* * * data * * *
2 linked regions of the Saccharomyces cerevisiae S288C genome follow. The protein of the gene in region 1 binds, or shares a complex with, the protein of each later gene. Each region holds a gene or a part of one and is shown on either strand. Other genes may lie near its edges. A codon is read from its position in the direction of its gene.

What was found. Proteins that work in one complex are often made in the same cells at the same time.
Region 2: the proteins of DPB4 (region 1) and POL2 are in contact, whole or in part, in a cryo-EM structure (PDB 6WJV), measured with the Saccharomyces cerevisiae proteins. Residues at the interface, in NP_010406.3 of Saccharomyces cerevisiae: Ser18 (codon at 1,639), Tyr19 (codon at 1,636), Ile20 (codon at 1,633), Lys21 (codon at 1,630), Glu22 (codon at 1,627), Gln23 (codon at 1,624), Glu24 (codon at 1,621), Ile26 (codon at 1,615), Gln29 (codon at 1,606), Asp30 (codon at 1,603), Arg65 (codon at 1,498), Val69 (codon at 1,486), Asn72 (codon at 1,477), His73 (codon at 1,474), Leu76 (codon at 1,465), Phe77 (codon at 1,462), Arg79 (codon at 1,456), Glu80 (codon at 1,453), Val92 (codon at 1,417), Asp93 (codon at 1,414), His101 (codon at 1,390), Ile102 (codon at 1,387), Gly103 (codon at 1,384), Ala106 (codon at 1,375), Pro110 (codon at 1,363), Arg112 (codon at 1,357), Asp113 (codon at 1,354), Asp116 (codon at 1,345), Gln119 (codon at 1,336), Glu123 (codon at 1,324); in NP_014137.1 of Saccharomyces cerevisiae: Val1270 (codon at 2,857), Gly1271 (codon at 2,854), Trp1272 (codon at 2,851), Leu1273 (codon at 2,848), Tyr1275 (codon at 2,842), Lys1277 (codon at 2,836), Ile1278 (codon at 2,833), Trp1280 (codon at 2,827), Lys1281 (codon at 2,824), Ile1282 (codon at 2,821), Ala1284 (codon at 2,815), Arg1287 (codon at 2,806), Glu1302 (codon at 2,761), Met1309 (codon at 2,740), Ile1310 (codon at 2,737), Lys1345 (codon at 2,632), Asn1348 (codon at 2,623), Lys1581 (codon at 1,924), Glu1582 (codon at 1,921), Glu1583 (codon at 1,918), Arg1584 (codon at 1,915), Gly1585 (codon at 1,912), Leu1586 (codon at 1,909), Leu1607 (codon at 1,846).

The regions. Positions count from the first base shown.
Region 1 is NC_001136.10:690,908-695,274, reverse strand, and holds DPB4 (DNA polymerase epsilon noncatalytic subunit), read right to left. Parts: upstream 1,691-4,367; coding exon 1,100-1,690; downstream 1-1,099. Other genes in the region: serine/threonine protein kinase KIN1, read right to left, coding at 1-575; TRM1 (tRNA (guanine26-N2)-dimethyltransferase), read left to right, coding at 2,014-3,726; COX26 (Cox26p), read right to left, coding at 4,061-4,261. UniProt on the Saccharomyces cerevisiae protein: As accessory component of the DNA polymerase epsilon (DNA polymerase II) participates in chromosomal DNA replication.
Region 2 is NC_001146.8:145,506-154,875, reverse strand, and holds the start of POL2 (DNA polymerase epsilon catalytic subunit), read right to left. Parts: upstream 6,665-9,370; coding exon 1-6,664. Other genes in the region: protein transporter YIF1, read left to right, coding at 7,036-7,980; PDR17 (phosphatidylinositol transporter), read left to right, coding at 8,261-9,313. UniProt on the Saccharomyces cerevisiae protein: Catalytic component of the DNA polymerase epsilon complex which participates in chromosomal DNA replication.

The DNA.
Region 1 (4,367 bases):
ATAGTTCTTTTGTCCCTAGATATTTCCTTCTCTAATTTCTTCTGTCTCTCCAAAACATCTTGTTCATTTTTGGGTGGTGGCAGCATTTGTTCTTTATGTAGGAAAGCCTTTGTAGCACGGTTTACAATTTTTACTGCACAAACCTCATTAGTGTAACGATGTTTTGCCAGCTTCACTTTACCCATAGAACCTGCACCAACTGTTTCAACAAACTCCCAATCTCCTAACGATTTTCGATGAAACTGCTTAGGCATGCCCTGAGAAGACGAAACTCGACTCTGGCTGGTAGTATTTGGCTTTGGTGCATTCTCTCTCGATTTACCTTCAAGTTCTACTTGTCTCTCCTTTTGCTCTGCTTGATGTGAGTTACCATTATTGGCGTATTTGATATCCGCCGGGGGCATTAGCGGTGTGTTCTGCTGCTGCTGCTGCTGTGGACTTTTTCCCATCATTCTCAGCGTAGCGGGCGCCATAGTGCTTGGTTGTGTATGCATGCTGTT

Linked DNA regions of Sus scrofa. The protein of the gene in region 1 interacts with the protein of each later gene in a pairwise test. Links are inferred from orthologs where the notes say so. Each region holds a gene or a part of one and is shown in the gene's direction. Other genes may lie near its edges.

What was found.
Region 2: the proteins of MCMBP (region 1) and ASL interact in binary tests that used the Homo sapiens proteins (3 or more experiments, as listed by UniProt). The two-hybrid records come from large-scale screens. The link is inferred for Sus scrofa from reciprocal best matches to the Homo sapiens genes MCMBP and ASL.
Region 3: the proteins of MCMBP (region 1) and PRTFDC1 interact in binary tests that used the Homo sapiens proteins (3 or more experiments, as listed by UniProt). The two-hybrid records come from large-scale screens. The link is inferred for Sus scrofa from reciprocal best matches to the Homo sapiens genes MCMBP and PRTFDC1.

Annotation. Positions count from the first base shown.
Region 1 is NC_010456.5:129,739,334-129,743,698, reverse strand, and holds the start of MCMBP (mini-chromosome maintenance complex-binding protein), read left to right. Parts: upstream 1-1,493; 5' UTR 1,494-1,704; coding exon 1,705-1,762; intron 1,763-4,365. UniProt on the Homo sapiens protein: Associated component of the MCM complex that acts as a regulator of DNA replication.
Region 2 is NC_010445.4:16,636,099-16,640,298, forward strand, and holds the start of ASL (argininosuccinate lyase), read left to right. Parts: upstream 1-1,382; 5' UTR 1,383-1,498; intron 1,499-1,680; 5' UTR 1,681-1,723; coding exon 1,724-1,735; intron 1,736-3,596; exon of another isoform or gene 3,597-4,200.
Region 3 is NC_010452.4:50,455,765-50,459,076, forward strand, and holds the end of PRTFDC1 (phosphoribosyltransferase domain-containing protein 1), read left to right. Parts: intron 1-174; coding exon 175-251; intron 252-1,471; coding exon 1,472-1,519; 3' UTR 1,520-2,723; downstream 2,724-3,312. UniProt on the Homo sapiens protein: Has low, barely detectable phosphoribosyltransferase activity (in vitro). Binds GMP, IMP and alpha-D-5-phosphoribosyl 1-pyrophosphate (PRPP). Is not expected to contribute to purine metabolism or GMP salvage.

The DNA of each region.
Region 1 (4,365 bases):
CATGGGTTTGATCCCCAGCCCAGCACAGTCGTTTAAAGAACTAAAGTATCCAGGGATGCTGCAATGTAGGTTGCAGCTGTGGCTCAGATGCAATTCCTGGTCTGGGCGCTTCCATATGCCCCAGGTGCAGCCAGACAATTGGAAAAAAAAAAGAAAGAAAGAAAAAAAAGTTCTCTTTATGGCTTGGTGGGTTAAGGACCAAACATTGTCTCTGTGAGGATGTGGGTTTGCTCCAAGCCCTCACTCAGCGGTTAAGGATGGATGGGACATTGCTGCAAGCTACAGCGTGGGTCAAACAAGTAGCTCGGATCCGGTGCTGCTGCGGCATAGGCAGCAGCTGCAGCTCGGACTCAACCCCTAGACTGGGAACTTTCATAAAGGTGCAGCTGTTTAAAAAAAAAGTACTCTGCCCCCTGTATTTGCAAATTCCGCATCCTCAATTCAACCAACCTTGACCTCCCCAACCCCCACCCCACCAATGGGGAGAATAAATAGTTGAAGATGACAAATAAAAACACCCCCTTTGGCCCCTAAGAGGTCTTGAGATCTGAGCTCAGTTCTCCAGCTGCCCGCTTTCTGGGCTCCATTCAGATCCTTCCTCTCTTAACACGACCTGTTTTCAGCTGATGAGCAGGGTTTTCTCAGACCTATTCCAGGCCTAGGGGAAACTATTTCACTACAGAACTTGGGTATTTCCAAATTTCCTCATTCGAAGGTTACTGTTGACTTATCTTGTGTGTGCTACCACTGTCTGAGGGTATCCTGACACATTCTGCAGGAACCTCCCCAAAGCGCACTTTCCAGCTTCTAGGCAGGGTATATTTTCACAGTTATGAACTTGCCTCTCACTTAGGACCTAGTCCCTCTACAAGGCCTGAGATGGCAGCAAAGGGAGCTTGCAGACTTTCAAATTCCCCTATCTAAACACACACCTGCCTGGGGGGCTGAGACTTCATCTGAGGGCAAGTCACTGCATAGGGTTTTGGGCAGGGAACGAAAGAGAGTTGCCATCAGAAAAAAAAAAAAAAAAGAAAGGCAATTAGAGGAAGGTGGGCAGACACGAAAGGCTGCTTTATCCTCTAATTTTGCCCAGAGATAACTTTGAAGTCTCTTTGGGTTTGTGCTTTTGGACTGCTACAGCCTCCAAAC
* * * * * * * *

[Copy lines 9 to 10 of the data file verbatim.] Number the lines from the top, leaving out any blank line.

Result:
ATAGTTCTTTTGTCCCTAGATATTTCCTTCTCTAATTTCTTCTGTCTCTCCAAAACATCTTGTTCATTTTTGGGTGGTGGCAGCATTTGTTCTTTATGTAGGAAAGCCTTTGTAGCACGGTTTACAATTTTTACTGCACAAACCTCATTAGTGTAACGATGTTTTGCCAGCTTCACTTTACCCATAGAACCTGCACCAACTGTTTCAACAAACTCCCAATCTCCTAACGATTTTCGATGAAACTGCTTAGGCATGCCCTGAGAAGACGAAACTCGACTCTGGCTGGTAGTATTTGGCTTTGGTGCATTCTCTCTCGATTTACCTTCAAGTTCTACTTGTCTCTCCTTTTGCTCTGCTTGATGTGAGTTACCATTATTGGCGTATTTGATATCCGCCGGGGGCATTAGCGGTGTGTTCTGCTGCTGCTGCTGCTGTGGACTTTTTCCCATCATTCTCAGCGTAGCGGGCGCCATAGTGCTTGGTTGTGTATGCATGCTGTT

Linked DNA regions of Sus scrofa. The protein of the gene in region 1 interacts with the protein of each later gene in a pairwise test. Links are inferred from orthologs where the notes say so. Each region holds a gene or a part of one and is shown in the gene's direction. Other genes may lie near its edges.